Lawsuit Claims Liberty University Honor Code Punishes Sexual Assault Victims

The assailant of one of the victims at Liberty University turned out to be Jesse Matthew, who later was convicted of murdering two female students at Virginia Tech and the University of Virginia.

Lawsuit Claims Liberty University Honor Code Punishes Sexual Assault Victims

Liberty University’s student honor code, called the Liberty Way, is under attack, as 12 women file a lawsuit against the Lynchburg, Virginia-based evangelical Christian school. They claim that they were discouraged by school officials from reporting when they were victims of sexual assault and that when they did so, they would be disciplined for violating the Liberty Way.

Some of the women who did report their assaults were presumed to have consented to sex, and some were allegedly fined or penalized, reports Religion News Service.

The Liberty Way includes guidelines for students’ dress and entertainment and does not permit sexual relations outside of a biblically ordained marriage between a natural-born man and a natural-born woman.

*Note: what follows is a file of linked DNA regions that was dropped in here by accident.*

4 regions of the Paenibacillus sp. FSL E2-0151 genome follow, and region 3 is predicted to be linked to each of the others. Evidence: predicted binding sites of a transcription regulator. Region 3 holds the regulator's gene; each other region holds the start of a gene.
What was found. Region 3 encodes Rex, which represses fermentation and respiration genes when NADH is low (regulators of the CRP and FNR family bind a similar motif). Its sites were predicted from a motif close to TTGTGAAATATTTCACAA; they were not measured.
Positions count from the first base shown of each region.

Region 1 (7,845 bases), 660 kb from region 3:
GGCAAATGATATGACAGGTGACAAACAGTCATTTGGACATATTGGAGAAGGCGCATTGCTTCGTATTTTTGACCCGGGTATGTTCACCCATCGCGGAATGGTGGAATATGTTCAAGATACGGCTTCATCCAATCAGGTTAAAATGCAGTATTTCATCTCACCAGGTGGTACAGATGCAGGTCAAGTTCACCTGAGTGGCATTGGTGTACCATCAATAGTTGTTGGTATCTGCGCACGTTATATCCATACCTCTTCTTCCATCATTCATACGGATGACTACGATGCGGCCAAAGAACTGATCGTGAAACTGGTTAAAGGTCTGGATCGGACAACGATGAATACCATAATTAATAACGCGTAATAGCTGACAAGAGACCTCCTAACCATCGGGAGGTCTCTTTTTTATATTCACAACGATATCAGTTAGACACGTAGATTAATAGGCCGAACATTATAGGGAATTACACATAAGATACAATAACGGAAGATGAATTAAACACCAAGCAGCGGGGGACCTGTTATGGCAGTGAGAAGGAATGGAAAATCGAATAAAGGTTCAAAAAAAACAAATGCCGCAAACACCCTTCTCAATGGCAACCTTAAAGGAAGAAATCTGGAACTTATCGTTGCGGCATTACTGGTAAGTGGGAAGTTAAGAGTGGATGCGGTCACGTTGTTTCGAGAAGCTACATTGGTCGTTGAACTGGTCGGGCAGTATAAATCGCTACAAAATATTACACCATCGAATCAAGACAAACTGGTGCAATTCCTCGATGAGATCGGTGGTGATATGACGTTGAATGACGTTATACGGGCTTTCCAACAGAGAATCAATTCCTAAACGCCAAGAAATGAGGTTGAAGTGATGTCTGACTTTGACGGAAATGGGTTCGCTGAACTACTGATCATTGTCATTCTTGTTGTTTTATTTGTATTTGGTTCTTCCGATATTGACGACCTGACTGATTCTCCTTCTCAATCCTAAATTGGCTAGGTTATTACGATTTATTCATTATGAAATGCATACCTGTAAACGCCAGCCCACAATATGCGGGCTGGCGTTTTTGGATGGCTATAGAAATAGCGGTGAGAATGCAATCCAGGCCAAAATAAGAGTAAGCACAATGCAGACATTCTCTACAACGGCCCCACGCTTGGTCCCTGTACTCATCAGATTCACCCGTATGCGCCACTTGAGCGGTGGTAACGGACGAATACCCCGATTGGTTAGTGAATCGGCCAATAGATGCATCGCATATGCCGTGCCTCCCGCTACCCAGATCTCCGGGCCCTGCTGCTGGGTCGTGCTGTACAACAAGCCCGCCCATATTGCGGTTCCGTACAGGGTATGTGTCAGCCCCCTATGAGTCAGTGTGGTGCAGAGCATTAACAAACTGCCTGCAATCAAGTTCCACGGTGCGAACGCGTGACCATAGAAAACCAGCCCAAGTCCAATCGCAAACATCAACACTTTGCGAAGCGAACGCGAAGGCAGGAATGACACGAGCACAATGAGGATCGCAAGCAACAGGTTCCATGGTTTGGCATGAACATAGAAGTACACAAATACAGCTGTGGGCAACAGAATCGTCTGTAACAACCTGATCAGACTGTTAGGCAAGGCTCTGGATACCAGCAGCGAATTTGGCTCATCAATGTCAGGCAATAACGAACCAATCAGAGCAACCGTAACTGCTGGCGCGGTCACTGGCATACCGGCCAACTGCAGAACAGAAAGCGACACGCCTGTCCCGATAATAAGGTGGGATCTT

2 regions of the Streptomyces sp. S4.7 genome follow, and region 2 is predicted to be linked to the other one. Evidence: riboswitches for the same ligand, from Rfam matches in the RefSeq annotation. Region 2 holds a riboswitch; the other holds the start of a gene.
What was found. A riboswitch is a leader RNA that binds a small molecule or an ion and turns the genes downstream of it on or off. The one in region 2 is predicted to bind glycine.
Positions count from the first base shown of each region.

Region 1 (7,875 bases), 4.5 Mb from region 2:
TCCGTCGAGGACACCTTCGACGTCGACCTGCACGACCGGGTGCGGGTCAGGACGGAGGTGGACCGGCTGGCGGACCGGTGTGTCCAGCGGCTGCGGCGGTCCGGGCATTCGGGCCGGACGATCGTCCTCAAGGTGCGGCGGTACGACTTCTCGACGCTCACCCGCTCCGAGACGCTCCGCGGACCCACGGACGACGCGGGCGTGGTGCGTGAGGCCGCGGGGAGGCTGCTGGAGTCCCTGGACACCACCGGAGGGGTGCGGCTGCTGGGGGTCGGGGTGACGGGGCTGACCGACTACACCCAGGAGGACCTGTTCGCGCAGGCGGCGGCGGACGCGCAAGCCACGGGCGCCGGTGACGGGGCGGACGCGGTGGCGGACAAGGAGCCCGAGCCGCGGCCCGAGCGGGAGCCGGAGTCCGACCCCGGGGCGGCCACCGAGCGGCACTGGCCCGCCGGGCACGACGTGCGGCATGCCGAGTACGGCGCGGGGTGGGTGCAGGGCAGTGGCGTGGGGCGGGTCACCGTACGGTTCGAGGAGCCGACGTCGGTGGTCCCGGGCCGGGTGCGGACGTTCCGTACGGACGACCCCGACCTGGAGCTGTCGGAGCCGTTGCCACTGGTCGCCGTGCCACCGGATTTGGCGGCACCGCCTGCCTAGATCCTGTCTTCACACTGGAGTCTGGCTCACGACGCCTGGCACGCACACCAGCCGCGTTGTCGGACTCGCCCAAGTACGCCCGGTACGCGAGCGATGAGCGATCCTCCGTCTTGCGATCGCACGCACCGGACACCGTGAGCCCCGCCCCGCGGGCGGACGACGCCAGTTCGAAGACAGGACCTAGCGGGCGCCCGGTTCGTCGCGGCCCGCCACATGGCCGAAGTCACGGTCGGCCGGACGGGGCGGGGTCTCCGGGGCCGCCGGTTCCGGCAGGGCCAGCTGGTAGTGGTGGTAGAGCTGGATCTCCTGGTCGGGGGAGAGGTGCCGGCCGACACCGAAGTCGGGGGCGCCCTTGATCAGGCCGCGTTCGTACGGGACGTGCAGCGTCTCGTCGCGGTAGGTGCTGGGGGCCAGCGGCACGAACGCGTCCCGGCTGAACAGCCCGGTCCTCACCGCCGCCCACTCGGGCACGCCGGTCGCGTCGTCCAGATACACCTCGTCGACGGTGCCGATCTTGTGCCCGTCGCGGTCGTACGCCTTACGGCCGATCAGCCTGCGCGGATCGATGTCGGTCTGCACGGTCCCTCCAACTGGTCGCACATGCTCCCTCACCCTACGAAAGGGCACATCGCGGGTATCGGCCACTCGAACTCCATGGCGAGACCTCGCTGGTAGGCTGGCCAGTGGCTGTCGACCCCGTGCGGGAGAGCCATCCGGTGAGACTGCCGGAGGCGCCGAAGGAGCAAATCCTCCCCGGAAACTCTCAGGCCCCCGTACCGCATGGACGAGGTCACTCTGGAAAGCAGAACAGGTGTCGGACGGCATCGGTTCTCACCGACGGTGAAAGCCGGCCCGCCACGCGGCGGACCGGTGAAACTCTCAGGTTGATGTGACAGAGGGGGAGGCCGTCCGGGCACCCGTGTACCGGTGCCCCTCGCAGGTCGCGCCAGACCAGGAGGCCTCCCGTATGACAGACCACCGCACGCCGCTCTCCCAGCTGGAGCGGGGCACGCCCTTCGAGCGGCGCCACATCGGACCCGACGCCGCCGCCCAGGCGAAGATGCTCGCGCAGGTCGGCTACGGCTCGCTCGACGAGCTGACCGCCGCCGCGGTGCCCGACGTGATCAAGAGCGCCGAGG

According to the complaint filed by the plaintiffs on July 20, in the U.S. District Court for the Eastern District of New York, “The Liberty Way and its weaponization by Liberty University, as well as Liberty University’s well-documented pattern of discrimination against women victims and in favor of mail assailants, created an atmosphere on campus that was permeated with discriminatory intimidation, ridicule, and insult that was sufficiently severe or pervasive to alter the conditions of the education and create a sexually hostile environment.”

The assailant of one of the women, a 15-year-old who had attended a debate camp in summer 2000, turned out to be Jesse Matthew, who later was convicted of murdering two female students at Virginia Tech and the University of Virginia, according to the suit. The mother of one of those students, Morgan Harrington, who was murdered in 2009, told NBC12 that if those accusations had been handled differently by Liberty University, her daughter might still be alive.

In its statement, Liberty University said “We will immediately look into each of these claims to determine what needs to be done to make things right, if they turn out to be true. Because the claims are made anonymously and go back many years, in one case over two decades, it will take some time to sort through.”

Honor codes at other religiously-affiliated universities have also been criticized. Two years ago, Brigham Young University students protested against the school’s code, claiming the university mistreated victims of sexual assault and harassment, especially women and LGBTQ+ students.

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